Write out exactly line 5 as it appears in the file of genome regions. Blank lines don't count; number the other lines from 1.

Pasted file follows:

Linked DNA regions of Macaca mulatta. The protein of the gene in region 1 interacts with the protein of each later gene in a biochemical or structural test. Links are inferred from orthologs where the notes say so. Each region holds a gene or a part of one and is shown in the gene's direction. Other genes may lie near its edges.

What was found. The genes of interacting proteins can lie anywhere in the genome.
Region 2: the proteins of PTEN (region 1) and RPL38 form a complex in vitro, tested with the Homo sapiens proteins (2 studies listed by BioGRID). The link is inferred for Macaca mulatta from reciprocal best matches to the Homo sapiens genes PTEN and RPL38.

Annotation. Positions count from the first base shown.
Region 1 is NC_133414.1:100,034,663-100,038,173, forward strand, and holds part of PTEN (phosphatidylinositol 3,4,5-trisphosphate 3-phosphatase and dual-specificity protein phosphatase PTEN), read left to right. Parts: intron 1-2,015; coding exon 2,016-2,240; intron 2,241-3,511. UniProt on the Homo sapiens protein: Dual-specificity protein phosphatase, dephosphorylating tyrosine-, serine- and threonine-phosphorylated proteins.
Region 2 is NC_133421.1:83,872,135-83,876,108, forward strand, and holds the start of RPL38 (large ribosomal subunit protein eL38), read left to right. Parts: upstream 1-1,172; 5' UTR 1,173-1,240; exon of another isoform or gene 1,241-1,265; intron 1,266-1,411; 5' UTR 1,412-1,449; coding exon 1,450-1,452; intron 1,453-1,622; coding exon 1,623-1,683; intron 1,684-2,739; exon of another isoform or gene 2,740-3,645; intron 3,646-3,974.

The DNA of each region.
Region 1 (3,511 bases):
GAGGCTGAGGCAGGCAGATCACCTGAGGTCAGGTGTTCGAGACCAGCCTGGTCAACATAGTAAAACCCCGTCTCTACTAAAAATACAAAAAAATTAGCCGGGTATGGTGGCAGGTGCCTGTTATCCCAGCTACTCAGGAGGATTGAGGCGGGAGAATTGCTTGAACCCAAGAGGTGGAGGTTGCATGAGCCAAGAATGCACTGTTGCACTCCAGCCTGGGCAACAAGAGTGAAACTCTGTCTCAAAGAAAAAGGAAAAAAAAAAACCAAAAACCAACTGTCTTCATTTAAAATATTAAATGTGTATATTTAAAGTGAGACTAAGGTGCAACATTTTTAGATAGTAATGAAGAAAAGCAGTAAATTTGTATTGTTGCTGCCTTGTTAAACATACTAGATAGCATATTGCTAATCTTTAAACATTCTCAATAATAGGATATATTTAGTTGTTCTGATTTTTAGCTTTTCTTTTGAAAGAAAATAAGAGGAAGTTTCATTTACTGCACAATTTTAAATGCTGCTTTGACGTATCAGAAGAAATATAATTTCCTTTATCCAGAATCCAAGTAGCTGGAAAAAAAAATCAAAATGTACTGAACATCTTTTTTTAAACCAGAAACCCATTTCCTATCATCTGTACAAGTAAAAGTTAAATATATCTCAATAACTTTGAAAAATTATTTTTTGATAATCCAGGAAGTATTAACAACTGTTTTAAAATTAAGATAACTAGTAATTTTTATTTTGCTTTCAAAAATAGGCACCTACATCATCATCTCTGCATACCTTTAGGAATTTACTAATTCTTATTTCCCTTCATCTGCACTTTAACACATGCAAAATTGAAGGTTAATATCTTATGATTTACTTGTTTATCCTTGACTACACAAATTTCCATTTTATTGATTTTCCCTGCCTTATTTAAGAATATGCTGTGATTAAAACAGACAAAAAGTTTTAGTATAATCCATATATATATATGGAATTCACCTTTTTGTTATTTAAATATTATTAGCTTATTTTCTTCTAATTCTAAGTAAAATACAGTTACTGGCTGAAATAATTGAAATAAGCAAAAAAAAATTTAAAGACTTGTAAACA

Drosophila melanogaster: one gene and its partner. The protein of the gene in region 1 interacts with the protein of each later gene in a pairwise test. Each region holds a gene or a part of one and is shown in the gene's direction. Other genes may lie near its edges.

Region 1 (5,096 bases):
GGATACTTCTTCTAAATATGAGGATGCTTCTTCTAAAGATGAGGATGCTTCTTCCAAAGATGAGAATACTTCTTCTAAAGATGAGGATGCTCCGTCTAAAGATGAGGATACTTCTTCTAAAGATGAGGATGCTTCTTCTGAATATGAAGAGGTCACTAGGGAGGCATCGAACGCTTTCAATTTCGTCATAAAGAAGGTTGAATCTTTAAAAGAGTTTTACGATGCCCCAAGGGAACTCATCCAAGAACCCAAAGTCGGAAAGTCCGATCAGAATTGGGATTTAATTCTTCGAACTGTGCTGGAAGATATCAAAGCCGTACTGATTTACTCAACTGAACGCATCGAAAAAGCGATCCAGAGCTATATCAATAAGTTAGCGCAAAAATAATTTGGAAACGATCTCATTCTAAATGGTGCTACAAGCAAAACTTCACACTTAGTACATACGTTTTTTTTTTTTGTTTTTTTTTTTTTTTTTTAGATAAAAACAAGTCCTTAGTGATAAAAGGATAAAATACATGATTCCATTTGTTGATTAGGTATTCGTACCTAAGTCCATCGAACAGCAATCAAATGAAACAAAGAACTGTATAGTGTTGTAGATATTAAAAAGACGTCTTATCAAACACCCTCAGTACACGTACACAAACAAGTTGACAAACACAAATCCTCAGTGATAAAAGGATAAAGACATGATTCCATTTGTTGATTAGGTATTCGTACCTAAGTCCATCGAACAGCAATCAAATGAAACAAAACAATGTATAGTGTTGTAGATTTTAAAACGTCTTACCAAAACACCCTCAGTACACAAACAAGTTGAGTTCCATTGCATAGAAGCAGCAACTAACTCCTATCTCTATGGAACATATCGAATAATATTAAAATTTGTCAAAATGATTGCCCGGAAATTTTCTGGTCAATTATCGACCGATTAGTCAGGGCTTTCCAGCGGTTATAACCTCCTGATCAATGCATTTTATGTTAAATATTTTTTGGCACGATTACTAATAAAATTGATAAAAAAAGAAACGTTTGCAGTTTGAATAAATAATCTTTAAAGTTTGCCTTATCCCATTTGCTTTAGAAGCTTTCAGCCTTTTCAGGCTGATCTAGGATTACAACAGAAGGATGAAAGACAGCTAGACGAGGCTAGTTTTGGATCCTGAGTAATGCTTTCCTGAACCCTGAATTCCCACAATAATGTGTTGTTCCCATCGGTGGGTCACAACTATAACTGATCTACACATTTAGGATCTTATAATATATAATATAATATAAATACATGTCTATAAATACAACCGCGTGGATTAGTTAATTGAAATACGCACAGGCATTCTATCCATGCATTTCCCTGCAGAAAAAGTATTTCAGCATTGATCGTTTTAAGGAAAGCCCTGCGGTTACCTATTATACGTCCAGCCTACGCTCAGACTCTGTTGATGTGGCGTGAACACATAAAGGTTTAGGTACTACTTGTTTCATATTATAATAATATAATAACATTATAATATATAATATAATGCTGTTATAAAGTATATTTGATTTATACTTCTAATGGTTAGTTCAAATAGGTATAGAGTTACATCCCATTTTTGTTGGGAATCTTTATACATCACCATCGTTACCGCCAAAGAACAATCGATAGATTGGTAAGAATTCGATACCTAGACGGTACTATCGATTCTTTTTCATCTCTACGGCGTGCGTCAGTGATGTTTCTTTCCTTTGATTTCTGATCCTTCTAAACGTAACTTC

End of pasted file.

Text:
Region 1 is NC_133414.1:100,034,663-100,038,173, forward strand, and holds part of PTEN (phosphatidylinositol 3,4,5-trisphosphate 3-phosphatase and dual-specificity protein phosphatase PTEN), read left to right. Parts: intron 1-2,015; coding exon 2,016-2,240; intron 2,241-3,511. UniProt on the Homo sapiens protein: Dual-specificity protein phosphatase, dephosphorylating tyrosine-, serine- and threonine-phosphorylated proteins.